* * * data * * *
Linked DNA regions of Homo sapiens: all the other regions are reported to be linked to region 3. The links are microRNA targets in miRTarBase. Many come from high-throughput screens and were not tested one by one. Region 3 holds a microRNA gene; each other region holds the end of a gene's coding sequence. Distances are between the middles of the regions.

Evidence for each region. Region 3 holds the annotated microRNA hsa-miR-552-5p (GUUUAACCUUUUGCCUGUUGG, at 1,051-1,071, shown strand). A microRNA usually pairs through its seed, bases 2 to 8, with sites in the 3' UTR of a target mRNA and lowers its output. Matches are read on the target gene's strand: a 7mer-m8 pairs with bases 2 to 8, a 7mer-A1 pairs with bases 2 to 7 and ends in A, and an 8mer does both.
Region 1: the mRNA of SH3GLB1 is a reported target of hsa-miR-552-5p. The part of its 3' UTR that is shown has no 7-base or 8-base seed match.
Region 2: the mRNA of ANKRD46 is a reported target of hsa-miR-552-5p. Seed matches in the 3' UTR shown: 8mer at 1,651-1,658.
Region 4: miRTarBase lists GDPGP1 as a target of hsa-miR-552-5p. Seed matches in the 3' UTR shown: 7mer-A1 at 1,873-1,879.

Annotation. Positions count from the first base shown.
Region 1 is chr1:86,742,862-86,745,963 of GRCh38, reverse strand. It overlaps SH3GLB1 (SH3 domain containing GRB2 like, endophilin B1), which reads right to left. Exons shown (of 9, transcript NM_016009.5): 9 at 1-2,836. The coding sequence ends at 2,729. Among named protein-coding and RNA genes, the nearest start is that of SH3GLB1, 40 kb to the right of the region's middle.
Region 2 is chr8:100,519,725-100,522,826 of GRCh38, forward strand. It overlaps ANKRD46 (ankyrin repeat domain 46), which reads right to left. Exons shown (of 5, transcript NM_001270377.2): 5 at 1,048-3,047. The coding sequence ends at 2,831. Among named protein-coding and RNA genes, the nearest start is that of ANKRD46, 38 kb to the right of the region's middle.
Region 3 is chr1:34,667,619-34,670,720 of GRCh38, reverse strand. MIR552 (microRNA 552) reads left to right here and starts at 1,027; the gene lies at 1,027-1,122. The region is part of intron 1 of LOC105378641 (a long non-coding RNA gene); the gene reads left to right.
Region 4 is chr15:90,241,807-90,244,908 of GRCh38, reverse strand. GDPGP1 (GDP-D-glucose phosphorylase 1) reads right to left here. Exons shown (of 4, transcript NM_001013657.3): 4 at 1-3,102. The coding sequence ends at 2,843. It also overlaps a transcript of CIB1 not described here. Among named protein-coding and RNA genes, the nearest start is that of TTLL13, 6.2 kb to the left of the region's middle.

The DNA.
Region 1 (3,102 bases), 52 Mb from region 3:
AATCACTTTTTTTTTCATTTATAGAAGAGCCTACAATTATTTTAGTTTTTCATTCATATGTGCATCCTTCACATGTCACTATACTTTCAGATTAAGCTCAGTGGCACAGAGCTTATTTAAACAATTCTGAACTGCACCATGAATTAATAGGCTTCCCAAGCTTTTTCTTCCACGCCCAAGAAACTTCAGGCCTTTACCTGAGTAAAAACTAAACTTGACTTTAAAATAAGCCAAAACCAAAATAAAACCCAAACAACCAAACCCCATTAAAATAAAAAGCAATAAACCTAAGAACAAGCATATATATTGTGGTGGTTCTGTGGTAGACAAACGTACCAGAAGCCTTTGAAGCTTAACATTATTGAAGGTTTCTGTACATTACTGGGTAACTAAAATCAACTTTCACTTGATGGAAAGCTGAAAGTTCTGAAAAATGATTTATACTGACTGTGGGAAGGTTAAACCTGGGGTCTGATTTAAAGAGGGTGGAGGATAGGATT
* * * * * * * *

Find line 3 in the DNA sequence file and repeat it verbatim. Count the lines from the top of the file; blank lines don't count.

Region 1: the mRNA of SH3GLB1 is a reported target of hsa-miR-552-5p. The part of its 3' UTR that is shown has no 7-base or 8-base seed match.